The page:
Roemer also figured prominently in the lives of the people he met. Eva Woywod worked for 13 years as a reporter and editor for The Messenger of Juneau County, covering the Roemer courtroom. His sense of humor didn’t go away when he chaired the bench, Woywod, 54, said. In a rural court, she said, the circumstances sometimes bordered on the ridiculous and lasted for hours. Her son, Kyle Roberts, would join her in court out of boredom. The two sometimes made faces at each other according to Roemer.
“You sit in court and you go through all these hearings, it would be hard to keep a straight face after a while,” she said. “Sometimes he would look up and wink at me.”
Roemer touched his life not just as a professional for another, but as a judge for a victim. In 2007, Roemer sent her ex-husband to prison for domestic violence and sexual assault. Roemer always asked how his sons were doing.
“Jack was instrumental in certain chapters of my life,” she said. “He always went out of his way to send kind words to my sons. If my sons were with me when I was in court, he always spent time with them and showed them his office in the back where he had all his music.”
Roberts, 24 and a rock musician, loved the classics – Pink Floyd, Led Zeppelin – as did Roemer.
“I used to get picked on for liking that kind of music. A lot of my friends listened to Christian music and thought what I was listening to was from the devil,” Roberts said. was really cool to have this judge listening to the same things I was listening to.”
Roberts said Roemer was one of the people who encouraged him to pursue his passion for music. “He was telling me to go out there and do what I wanted to do,” he said.
Roemer was part of a team in 2009 that traveled to Buffalo, New York, to observe a veterans court, which later led to the establishment of Wisconsin’s first veterans court, according to The Third Branch.
Southworth said he was “shocked and sickened” when he received a phone call on Friday informing him of the situation.
“It is imperative that officials in our justice system can do their jobs without fear of harm or threat,” he said.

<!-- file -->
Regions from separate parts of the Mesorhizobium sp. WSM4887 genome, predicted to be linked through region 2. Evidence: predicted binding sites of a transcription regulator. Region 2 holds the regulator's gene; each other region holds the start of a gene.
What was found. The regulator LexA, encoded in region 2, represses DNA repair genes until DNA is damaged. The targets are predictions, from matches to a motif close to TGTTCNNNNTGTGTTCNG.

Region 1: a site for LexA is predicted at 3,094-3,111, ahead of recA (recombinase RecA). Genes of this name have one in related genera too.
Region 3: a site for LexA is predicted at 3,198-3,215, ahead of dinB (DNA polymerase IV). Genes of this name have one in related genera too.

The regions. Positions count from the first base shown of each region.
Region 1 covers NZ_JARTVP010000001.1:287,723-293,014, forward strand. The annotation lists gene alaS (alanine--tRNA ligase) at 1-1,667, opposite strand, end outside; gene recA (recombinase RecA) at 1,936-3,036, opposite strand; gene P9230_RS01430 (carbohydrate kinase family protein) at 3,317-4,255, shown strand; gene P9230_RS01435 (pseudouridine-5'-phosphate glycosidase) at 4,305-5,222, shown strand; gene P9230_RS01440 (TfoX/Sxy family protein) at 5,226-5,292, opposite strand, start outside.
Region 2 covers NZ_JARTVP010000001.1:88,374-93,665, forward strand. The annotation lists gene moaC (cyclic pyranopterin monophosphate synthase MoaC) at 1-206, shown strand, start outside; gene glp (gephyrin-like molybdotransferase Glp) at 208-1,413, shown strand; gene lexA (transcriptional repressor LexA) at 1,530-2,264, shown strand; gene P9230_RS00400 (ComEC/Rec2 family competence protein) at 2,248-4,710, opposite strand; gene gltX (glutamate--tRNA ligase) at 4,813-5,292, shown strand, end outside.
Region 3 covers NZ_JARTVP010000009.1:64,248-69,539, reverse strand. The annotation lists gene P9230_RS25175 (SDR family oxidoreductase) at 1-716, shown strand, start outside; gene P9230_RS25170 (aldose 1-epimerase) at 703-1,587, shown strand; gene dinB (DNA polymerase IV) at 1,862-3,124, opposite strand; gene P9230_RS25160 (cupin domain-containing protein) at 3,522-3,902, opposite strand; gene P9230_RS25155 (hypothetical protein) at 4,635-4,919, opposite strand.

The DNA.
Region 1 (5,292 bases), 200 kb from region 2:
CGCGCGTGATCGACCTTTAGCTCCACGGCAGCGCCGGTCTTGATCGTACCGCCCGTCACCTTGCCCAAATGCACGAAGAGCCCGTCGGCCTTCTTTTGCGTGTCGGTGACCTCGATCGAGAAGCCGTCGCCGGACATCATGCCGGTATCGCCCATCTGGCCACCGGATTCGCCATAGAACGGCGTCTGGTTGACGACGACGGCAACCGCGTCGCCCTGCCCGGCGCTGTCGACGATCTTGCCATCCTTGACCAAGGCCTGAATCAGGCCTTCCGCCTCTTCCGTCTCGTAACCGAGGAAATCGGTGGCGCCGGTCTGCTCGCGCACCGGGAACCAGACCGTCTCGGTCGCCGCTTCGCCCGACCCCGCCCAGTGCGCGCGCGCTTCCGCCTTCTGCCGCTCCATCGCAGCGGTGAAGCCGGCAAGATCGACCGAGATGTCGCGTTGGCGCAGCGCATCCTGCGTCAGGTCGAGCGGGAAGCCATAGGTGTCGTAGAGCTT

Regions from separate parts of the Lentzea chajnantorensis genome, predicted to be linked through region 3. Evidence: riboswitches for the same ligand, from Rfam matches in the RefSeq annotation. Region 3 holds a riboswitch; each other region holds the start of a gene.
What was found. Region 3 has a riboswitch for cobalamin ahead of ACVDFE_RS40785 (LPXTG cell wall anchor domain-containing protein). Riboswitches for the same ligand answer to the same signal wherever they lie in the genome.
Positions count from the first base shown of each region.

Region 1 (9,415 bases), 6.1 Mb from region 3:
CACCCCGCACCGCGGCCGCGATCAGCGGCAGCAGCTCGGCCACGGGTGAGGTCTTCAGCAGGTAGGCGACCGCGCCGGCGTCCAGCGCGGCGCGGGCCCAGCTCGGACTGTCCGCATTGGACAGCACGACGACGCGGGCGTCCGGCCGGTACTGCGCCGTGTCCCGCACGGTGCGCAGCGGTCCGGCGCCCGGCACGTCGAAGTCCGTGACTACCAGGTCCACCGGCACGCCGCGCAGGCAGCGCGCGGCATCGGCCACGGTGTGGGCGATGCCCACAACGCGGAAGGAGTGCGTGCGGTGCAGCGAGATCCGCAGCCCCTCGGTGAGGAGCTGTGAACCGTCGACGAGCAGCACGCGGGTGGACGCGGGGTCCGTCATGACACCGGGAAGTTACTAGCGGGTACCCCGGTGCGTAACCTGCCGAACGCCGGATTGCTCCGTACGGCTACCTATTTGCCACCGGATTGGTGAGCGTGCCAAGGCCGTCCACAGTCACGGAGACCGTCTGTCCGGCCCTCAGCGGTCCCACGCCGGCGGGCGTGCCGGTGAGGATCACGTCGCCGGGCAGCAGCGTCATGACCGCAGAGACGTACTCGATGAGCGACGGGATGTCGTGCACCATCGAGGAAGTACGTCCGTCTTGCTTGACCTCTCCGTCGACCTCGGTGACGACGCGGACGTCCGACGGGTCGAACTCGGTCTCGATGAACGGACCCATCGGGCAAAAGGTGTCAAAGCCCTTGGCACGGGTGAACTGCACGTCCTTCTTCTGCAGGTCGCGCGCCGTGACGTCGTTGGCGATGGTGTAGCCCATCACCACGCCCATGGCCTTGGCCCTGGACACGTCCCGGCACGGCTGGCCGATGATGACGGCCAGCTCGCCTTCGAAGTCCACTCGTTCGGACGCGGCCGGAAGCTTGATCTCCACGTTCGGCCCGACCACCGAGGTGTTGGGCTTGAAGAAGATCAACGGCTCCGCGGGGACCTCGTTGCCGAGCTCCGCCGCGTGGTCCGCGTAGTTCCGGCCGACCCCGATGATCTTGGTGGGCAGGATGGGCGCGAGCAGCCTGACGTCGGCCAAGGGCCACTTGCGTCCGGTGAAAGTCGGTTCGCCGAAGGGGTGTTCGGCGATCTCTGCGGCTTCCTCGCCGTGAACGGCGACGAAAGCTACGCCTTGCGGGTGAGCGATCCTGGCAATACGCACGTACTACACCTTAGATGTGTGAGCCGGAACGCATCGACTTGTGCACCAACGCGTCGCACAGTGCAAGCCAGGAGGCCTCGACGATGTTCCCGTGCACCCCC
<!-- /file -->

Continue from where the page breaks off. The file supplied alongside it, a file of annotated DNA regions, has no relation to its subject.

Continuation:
Southworth found comfort in the fact that Roemer was “a man of great faith” who was also passionately devoted to his role as a judge.
“We actually talked once about the stress of being a judge,” he said. “I just expressed my concern for him personally because he was so dedicated and dedicated, and spent so many hours working for the people.”
Chief Justice Ziegler said, “The state’s judicial family is shocked and saddened by this tragedy. … Our deepest sympathy goes out to Judge Roemer’s family at this time.”
Angela Kujak, the Juneau County Family Court Commissioner, called Roemer’s death disturbing, shocking and sad. She called him a “very great man” who was a mentor to all lawyers, treated everyone fairly and had a great sense of humor.
Kujak said she had no particular reason to think anyone would target Roemer, but said she could “unfortunately” understand why anyone would target a judge in general.
“Judges have a very tough job and you have to make tough decisions and often people are not happy with those decisions,” she said. “It is worrying. It’s frightening. I appreciate that the courthouses in which I work have excellent judicial security and this has been a priority in many counties. But of course it happened at home.
Southworth also found it remarkable that Roemer had experience as a defense attorney, prosecutor, and judge.
“He was able to do what very few lawyers do: perform three different critical roles in the criminal justice system,” he said.
He said he enjoyed the time he was able to spend with Roemer, especially when Southworth became a district attorney in Juneau County at a relatively young age.
“He would take the time to help me figure out how to be a better prosecutor, how to be a better lawyer,” he said. “I will never forget him.”
Juneau County’s legal community is tight-knit and, despite the loss, Southworth expects everyone to come together and “show how much we value respect for others and the simple celebration of life of public service.” (from Roemer)”.
Journalists Elliot Hughes of the Milwaukee Journal Sentinel and Alan Hovorka of the USA TODAY Network-Wisconsin contributed to this report.
Contact Kelli Arseneau at (920) 213-3721 or [email protected]. Follow her on Twitter at @ArseneauKelli. Contact Chris Mueller at 920-996-7267 or [email protected] Follow him on Twitter at @AtChrisMueller.